|Battle of Spilia|
|Part of Enosis|
|Commanders and leaders|
|Casualties and losses|
Acting on information provided by an informant 700 soldiers of the British Army, attempted to encircle the headquarters of EOKA General Georgios Grivas on the Troodos mountains near the village of Spilia. As they ascended the mountain, EOKA guerrillas spotted them. Grivas divided his troops in two, keeping half with himself to fight the units coming from the north side while sending his second-in-command Grigoris Afxentiou to fight the rest of the British who were ascending on the south side. Both EOKA units retreated to the summit of the mountain after engaging the enemy and then proceeded, in heavy fog, to escape towards the west. Soon, the British units from the north and the ones from the south reached the summit and, unable to see clearly in the fog, and in the belief that they were surrounded by EOKA fighters, started shooting at each other with some 50 casualties.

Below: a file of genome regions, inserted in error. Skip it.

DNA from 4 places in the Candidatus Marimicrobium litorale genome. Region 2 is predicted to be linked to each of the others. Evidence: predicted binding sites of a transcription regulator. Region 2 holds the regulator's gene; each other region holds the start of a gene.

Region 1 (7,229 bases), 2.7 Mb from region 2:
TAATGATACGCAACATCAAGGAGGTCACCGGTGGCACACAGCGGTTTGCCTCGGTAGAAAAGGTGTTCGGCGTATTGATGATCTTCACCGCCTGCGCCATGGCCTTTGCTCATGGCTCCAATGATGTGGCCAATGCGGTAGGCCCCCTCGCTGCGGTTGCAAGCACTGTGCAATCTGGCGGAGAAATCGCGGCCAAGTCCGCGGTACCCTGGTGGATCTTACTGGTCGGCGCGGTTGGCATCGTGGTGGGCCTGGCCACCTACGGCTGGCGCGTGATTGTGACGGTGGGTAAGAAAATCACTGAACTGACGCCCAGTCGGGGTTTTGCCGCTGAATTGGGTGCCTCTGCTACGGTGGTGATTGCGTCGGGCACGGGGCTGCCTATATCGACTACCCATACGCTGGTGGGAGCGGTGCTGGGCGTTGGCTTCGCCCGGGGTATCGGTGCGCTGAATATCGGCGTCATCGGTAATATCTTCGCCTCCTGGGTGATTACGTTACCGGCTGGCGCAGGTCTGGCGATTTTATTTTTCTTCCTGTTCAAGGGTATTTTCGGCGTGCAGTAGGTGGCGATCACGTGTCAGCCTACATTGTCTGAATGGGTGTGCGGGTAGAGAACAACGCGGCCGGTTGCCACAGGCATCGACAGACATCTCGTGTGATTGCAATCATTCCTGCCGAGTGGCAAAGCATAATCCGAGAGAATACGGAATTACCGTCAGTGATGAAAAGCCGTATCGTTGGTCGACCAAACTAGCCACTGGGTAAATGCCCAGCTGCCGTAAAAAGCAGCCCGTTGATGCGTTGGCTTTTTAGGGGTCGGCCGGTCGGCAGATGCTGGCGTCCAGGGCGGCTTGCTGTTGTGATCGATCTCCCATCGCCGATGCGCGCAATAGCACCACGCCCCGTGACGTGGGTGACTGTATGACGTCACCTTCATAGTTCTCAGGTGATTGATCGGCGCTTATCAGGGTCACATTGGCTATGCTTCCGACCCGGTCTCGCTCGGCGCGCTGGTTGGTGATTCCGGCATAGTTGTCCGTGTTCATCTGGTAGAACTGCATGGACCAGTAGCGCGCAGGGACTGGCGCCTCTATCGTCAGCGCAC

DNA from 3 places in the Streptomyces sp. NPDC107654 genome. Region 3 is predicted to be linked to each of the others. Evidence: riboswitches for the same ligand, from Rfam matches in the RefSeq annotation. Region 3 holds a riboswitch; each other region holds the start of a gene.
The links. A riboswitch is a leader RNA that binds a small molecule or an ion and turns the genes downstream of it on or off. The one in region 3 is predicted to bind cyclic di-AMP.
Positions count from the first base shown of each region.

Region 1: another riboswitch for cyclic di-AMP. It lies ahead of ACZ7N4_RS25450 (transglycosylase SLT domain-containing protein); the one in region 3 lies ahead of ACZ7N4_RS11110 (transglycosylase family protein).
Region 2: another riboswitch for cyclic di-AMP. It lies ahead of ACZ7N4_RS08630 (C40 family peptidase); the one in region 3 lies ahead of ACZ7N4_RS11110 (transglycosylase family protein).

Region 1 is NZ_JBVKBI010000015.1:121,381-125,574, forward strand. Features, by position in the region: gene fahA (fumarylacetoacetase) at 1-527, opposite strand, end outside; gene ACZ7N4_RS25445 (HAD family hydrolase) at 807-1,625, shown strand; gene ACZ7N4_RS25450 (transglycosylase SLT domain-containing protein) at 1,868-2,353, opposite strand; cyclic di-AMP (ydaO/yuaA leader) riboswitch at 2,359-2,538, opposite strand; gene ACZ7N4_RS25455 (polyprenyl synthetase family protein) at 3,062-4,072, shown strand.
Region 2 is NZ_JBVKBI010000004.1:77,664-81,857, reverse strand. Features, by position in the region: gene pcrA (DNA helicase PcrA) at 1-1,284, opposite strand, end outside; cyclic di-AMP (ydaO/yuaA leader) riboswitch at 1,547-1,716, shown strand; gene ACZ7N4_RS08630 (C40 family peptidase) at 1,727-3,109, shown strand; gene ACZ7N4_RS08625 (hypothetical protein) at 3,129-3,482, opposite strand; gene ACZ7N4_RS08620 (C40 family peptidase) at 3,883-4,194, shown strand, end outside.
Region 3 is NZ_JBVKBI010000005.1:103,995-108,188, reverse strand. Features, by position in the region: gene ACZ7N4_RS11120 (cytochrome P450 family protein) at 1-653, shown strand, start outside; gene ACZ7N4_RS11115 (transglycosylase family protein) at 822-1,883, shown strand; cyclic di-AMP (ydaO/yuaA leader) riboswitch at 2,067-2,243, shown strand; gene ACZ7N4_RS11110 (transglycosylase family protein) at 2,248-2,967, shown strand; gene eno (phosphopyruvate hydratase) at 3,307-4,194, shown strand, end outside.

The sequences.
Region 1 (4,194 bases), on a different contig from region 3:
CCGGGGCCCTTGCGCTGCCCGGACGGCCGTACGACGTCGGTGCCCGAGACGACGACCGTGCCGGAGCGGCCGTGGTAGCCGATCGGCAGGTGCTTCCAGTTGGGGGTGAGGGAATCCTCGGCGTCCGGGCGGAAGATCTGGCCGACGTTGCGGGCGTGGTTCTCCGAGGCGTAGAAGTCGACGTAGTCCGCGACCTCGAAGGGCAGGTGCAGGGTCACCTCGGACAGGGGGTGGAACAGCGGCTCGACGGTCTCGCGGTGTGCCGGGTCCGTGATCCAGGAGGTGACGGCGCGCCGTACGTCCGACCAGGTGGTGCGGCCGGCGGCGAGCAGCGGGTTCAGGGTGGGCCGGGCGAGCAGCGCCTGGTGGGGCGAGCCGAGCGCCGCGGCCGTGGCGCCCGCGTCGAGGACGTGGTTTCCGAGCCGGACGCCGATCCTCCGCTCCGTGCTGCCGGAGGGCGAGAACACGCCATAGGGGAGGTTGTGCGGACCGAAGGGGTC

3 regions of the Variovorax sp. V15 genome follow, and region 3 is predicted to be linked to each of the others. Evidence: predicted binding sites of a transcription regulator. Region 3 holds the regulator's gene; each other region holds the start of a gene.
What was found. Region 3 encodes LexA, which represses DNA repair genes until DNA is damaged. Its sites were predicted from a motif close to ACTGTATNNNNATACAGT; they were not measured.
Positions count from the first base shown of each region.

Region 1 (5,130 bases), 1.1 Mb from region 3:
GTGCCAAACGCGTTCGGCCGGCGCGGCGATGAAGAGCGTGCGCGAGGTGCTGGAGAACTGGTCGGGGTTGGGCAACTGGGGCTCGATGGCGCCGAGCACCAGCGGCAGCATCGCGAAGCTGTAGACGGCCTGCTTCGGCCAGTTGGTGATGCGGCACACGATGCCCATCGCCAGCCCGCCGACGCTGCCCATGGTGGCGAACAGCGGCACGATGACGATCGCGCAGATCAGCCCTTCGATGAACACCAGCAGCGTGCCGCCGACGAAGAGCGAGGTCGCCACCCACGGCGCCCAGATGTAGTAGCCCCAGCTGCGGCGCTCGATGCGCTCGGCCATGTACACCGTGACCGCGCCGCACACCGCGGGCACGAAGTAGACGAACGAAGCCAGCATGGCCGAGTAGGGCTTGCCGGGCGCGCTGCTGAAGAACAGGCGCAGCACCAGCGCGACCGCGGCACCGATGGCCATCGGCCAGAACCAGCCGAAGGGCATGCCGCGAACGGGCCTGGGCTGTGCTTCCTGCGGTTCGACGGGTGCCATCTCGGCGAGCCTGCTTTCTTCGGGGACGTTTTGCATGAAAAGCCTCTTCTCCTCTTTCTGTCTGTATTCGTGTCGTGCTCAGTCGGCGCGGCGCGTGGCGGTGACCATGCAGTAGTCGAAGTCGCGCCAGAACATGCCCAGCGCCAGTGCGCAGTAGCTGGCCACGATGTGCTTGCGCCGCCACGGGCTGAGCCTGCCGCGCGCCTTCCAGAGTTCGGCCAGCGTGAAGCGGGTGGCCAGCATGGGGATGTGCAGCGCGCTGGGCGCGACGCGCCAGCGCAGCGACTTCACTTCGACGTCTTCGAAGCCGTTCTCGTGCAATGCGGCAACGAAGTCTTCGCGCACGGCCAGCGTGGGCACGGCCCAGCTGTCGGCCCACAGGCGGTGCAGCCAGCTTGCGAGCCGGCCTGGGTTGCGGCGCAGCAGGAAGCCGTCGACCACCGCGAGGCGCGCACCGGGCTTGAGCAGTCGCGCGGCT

This was a renowned battle in the EOKA campaign to unite Cyprus with Greece (1955–1959). It was significant in that a British victory at Spilia would have ended the campaign in its very first year since General Grivas had concentrated his guerrilla fighters, nearly thirty of them, there. Instead, the struggle went on and led, if not to union (Enosis), to the independence of Cyprus.
References[edit | edit source]
- The Memoirs of General Grivas, edited by Charles Foley, p. 54
- The Memoirs of General Grivas, edited by Charles Foley, p. 57
- The Memoirs of General Grivas, edited by Charles Foley, p. 56
- The Memoirs of General Grivas, edited by Charles Foley, p. 55
-  Grigoris Afxentiou, a Cypriot fighter
-  Learn About Cyprus article (Greek language article about Grigoris Afxentiou)
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